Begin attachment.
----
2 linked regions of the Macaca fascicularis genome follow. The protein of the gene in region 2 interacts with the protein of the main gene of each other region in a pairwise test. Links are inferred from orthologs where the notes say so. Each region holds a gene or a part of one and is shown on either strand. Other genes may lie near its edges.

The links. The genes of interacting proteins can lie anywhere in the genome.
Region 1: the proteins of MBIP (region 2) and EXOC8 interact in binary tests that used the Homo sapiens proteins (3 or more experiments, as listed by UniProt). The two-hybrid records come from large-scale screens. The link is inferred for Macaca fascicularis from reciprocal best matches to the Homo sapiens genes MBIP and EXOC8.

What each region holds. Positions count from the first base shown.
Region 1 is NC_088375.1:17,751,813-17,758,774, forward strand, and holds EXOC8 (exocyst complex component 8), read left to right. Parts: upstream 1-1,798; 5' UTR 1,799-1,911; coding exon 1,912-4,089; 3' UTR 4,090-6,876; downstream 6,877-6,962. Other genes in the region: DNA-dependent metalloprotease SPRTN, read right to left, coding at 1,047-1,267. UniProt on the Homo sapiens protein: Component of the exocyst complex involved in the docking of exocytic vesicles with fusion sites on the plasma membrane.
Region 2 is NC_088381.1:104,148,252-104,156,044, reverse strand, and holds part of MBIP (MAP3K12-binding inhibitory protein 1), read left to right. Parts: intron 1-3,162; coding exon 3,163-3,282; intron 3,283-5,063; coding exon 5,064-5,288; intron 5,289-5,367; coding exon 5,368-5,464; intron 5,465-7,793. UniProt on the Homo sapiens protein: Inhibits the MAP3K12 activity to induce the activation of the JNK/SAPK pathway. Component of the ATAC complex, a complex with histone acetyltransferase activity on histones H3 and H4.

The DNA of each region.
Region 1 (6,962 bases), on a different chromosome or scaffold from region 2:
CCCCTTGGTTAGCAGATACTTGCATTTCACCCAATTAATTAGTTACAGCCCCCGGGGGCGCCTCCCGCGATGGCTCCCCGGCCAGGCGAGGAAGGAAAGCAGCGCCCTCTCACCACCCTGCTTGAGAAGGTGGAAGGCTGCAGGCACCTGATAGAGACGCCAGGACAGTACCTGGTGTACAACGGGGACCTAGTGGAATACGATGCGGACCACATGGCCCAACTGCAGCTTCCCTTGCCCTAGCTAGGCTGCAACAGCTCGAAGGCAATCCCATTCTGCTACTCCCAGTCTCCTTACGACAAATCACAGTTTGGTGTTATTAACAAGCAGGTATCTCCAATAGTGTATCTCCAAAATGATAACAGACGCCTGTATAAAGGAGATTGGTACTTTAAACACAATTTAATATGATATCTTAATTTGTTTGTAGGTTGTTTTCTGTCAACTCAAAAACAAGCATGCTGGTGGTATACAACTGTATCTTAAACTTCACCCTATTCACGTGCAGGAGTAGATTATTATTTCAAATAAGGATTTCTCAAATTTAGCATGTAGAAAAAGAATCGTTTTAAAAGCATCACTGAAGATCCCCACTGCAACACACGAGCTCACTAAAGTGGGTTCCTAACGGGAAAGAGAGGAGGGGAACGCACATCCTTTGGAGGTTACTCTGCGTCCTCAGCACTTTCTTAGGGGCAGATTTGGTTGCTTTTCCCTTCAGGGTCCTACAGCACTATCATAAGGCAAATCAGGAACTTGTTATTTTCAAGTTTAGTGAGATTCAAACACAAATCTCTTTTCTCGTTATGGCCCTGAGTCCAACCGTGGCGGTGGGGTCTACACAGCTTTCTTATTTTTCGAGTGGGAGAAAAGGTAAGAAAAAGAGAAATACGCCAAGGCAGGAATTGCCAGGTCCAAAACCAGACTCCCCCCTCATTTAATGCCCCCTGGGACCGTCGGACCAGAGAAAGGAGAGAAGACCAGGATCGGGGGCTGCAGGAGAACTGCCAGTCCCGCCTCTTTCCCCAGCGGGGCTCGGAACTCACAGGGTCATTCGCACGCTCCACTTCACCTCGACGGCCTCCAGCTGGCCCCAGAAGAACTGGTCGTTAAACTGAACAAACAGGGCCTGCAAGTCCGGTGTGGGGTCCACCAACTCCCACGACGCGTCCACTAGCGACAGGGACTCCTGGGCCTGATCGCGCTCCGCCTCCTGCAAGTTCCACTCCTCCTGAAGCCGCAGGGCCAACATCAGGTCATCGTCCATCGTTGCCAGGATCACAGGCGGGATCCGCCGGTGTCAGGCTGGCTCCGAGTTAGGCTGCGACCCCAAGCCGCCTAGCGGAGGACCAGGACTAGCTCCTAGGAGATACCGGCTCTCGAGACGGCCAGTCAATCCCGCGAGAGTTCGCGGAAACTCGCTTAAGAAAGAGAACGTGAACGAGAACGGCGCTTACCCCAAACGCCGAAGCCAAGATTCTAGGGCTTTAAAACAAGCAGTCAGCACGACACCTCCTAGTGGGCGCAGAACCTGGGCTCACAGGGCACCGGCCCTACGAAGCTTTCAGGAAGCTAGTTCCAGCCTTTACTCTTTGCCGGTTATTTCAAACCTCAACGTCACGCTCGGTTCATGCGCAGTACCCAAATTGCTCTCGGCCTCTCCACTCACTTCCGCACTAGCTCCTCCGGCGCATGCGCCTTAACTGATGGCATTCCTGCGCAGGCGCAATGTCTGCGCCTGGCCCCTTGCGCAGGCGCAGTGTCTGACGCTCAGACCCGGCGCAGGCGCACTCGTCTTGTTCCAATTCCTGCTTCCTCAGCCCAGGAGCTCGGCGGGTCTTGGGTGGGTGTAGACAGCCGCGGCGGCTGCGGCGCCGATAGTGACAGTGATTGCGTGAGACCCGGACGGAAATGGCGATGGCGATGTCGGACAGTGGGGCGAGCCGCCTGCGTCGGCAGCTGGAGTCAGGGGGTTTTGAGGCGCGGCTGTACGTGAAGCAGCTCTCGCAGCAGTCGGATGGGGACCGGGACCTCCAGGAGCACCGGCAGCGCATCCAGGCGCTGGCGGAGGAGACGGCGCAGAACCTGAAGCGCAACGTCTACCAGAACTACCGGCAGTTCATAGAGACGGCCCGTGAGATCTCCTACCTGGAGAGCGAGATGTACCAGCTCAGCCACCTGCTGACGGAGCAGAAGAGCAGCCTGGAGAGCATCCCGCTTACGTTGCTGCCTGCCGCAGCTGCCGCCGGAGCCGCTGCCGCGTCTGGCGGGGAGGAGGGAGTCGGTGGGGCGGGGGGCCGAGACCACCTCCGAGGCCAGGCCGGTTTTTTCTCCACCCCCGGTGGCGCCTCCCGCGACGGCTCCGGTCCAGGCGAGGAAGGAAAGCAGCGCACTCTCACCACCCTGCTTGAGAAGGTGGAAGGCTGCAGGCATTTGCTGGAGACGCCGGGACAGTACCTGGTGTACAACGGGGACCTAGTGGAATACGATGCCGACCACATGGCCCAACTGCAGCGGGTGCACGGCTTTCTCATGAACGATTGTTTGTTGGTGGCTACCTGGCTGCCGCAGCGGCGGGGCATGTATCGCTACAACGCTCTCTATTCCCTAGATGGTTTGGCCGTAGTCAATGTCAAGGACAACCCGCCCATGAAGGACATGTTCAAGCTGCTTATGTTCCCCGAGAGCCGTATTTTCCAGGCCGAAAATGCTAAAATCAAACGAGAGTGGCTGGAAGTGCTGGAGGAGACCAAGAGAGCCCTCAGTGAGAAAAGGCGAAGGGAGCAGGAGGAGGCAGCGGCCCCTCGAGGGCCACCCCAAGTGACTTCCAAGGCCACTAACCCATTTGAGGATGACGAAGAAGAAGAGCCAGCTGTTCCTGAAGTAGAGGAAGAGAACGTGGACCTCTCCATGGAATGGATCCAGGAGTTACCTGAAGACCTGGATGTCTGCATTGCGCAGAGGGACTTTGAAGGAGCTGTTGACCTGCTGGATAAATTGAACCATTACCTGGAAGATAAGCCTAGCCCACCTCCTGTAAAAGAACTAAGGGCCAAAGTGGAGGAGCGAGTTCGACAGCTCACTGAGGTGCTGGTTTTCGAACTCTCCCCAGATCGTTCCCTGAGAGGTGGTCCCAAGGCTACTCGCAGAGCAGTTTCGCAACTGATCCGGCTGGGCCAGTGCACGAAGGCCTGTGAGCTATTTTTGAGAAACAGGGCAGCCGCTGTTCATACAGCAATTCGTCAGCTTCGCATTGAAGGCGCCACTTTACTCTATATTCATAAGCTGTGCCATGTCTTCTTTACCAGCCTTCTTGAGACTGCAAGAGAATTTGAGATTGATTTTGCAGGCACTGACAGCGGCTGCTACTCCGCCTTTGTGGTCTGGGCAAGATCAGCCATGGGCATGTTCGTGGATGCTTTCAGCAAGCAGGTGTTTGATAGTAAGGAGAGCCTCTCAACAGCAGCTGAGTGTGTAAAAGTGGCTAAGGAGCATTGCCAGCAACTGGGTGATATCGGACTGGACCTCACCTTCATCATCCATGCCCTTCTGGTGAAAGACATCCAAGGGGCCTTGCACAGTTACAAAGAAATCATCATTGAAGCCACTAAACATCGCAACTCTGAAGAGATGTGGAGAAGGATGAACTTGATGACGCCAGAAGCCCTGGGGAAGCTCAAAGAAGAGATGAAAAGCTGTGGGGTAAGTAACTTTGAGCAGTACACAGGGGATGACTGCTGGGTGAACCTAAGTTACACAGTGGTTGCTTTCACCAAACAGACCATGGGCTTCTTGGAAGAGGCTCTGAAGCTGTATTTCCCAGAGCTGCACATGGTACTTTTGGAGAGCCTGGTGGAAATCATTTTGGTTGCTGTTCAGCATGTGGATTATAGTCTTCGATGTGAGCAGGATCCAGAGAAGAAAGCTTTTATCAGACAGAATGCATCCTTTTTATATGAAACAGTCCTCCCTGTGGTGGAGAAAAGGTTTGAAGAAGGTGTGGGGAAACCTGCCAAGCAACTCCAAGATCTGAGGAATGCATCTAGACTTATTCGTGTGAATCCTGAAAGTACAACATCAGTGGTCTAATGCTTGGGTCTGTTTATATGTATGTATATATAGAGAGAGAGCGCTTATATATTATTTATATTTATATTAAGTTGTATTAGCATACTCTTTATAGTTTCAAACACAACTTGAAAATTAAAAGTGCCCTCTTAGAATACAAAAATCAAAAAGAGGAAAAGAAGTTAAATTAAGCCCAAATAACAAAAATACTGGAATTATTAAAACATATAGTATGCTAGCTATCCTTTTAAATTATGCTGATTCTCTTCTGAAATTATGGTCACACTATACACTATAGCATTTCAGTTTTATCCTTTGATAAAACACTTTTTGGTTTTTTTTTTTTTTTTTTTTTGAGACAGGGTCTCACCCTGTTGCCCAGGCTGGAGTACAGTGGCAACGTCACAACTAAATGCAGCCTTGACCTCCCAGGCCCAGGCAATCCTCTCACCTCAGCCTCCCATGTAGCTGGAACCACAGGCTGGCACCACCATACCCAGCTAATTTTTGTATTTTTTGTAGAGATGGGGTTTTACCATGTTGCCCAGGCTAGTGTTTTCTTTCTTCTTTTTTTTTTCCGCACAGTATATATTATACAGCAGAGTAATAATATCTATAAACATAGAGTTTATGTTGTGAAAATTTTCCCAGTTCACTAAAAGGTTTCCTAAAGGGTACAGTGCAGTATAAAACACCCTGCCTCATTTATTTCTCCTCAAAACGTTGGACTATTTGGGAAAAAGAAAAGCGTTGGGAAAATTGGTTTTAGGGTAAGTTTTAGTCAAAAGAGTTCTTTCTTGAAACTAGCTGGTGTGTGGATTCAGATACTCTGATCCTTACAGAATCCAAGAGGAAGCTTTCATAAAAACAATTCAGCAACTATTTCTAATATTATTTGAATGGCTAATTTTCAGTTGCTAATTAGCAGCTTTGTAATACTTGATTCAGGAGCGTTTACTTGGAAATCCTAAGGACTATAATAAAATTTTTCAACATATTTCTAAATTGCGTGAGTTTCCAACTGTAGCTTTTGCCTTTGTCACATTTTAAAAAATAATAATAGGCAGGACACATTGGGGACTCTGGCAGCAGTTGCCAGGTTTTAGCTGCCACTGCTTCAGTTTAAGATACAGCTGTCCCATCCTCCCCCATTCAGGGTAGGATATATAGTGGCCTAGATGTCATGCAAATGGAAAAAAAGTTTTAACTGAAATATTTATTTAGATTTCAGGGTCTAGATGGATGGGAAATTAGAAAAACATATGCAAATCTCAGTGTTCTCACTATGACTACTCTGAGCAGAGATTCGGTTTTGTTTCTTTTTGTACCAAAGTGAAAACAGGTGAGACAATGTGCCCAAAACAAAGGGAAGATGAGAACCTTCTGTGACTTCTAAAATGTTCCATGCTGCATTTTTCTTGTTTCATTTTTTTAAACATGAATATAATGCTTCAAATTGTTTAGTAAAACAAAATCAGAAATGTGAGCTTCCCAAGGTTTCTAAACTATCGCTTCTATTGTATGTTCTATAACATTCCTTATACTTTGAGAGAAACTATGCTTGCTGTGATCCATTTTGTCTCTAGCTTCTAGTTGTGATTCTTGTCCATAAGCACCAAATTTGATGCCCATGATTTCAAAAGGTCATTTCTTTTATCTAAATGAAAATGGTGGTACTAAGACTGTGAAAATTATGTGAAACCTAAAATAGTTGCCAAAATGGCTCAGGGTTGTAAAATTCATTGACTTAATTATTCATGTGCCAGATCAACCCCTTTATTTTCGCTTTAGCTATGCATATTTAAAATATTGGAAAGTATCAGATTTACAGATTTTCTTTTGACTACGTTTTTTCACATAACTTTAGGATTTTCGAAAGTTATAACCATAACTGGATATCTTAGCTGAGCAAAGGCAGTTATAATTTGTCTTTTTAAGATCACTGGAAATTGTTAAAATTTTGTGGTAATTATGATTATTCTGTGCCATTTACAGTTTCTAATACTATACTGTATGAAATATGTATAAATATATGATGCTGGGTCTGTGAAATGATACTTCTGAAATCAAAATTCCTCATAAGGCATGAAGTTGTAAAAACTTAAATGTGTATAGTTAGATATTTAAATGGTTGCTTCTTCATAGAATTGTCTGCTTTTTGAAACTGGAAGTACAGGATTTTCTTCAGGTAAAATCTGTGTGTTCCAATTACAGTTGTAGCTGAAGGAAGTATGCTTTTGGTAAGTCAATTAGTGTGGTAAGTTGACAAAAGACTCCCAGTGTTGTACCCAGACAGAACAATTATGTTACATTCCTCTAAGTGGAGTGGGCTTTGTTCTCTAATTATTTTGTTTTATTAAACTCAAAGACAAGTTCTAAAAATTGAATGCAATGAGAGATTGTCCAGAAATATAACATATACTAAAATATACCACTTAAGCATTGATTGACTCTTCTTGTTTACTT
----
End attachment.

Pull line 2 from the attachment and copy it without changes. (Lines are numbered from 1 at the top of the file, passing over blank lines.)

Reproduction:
The links. The genes of interacting proteins can lie anywhere in the genome.